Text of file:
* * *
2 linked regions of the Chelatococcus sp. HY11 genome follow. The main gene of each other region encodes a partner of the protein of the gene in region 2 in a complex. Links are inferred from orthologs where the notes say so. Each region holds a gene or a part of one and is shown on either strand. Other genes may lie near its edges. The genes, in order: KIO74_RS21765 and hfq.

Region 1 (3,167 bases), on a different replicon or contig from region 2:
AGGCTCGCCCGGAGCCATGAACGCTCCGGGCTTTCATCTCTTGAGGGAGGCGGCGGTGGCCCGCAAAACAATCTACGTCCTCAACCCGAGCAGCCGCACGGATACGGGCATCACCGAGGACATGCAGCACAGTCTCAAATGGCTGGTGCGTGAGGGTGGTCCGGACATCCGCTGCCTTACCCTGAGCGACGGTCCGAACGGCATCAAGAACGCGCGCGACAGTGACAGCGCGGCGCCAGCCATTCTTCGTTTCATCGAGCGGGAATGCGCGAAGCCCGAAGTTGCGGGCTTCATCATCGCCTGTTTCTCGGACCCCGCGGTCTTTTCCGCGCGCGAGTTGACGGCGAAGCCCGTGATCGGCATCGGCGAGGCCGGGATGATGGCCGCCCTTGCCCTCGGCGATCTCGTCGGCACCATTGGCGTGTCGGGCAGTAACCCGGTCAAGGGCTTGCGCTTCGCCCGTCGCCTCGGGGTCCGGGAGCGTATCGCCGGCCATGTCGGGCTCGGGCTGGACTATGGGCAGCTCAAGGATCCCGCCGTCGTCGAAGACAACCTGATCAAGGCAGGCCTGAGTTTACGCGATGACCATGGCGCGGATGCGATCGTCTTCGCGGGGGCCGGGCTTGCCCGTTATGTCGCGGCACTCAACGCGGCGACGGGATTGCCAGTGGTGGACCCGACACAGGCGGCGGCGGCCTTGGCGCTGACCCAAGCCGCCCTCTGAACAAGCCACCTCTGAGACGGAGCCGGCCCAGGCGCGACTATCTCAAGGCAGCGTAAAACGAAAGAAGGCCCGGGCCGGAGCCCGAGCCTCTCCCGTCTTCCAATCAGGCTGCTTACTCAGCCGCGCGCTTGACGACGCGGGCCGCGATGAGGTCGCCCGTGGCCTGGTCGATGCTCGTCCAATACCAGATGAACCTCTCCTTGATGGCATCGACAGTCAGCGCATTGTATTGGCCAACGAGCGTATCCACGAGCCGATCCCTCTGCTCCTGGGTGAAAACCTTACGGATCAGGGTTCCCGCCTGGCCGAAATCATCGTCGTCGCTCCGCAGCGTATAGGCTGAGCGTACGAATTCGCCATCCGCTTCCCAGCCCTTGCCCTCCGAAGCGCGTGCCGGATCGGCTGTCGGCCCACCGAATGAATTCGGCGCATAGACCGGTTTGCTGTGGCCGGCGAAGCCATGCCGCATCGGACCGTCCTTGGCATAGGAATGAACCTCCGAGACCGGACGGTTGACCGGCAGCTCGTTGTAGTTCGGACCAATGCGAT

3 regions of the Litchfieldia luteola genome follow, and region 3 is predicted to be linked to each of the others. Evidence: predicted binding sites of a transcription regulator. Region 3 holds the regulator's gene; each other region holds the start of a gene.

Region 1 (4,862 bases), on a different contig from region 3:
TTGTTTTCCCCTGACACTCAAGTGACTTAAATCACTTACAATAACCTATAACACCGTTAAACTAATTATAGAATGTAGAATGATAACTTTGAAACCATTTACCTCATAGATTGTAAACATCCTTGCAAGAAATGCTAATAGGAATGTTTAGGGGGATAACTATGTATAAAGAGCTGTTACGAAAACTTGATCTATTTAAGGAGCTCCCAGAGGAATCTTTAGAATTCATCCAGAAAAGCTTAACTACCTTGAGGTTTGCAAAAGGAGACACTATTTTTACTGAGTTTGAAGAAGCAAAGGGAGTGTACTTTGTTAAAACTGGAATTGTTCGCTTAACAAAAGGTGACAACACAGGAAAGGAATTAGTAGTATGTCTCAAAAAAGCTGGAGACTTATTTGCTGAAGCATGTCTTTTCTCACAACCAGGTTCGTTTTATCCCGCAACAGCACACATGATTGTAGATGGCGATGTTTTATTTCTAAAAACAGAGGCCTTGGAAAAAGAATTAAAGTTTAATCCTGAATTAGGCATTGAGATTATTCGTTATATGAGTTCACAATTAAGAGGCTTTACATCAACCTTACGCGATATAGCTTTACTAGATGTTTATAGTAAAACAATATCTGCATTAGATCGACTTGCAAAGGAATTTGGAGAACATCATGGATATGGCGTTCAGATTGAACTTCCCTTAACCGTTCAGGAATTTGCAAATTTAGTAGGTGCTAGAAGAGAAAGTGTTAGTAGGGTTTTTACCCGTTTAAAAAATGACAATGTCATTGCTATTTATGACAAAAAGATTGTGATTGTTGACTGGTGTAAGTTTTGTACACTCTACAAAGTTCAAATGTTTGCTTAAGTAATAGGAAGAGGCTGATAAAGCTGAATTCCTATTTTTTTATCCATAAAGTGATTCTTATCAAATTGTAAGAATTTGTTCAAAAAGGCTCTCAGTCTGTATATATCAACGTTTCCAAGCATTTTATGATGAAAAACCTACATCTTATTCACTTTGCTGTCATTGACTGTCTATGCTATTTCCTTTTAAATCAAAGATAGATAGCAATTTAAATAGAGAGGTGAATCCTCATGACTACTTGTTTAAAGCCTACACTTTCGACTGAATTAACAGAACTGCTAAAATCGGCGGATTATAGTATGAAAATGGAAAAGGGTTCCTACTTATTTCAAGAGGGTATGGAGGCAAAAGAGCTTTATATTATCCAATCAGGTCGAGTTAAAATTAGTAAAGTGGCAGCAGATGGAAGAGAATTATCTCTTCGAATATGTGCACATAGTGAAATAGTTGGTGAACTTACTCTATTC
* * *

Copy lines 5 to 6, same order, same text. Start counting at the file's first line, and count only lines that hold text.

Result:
Region 1 (4,862 bases), on a different contig from region 3:
TTGTTTTCCCCTGACACTCAAGTGACTTAAATCACTTACAATAACCTATAACACCGTTAAACTAATTATAGAATGTAGAATGATAACTTTGAAACCATTTACCTCATAGATTGTAAACATCCTTGCAAGAAATGCTAATAGGAATGTTTAGGGGGATAACTATGTATAAAGAGCTGTTACGAAAACTTGATCTATTTAAGGAGCTCCCAGAGGAATCTTTAGAATTCATCCAGAAAAGCTTAACTACCTTGAGGTTTGCAAAAGGAGACACTATTTTTACTGAGTTTGAAGAAGCAAAGGGAGTGTACTTTGTTAAAACTGGAATTGTTCGCTTAACAAAAGGTGACAACACAGGAAAGGAATTAGTAGTATGTCTCAAAAAAGCTGGAGACTTATTTGCTGAAGCATGTCTTTTCTCACAACCAGGTTCGTTTTATCCCGCAACAGCACACATGATTGTAGATGGCGATGTTTTATTTCTAAAAACAGAGGCCTTGGAAAAAGAATTAAAGTTTAATCCTGAATTAGGCATTGAGATTATTCGTTATATGAGTTCACAATTAAGAGGCTTTACATCAACCTTACGCGATATAGCTTTACTAGATGTTTATAGTAAAACAATATCTGCATTAGATCGACTTGCAAAGGAATTTGGAGAACATCATGGATATGGCGTTCAGATTGAACTTCCCTTAACCGTTCAGGAATTTGCAAATTTAGTAGGTGCTAGAAGAGAAAGTGTTAGTAGGGTTTTTACCCGTTTAAAAAATGACAATGTCATTGCTATTTATGACAAAAAGATTGTGATTGTTGACTGGTGTAAGTTTTGTACACTCTACAAAGTTCAAATGTTTGCTTAAGTAATAGGAAGAGGCTGATAAAGCTGAATTCCTATTTTTTTATCCATAAAGTGATTCTTATCAAATTGTAAGAATTTGTTCAAAAAGGCTCTCAGTCTGTATATATCAACGTTTCCAAGCATTTTATGATGAAAAACCTACATCTTATTCACTTTGCTGTCATTGACTGTCTATGCTATTTCCTTTTAAATCAAAGATAGATAGCAATTTAAATAGAGAGGTGAATCCTCATGACTACTTGTTTAAAGCCTACACTTTCGACTGAATTAACAGAACTGCTAAAATCGGCGGATTATAGTATGAAAATGGAAAAGGGTTCCTACTTATTTCAAGAGGGTATGGAGGCAAAAGAGCTTTATATTATCCAATCAGGTCGAGTTAAAATTAGTAAAGTGGCAGCAGATGGAAGAGAATTATCTCTTCGAATATGTGCACATAGTGAAATAGTTGGTGAACTTACTCTATTC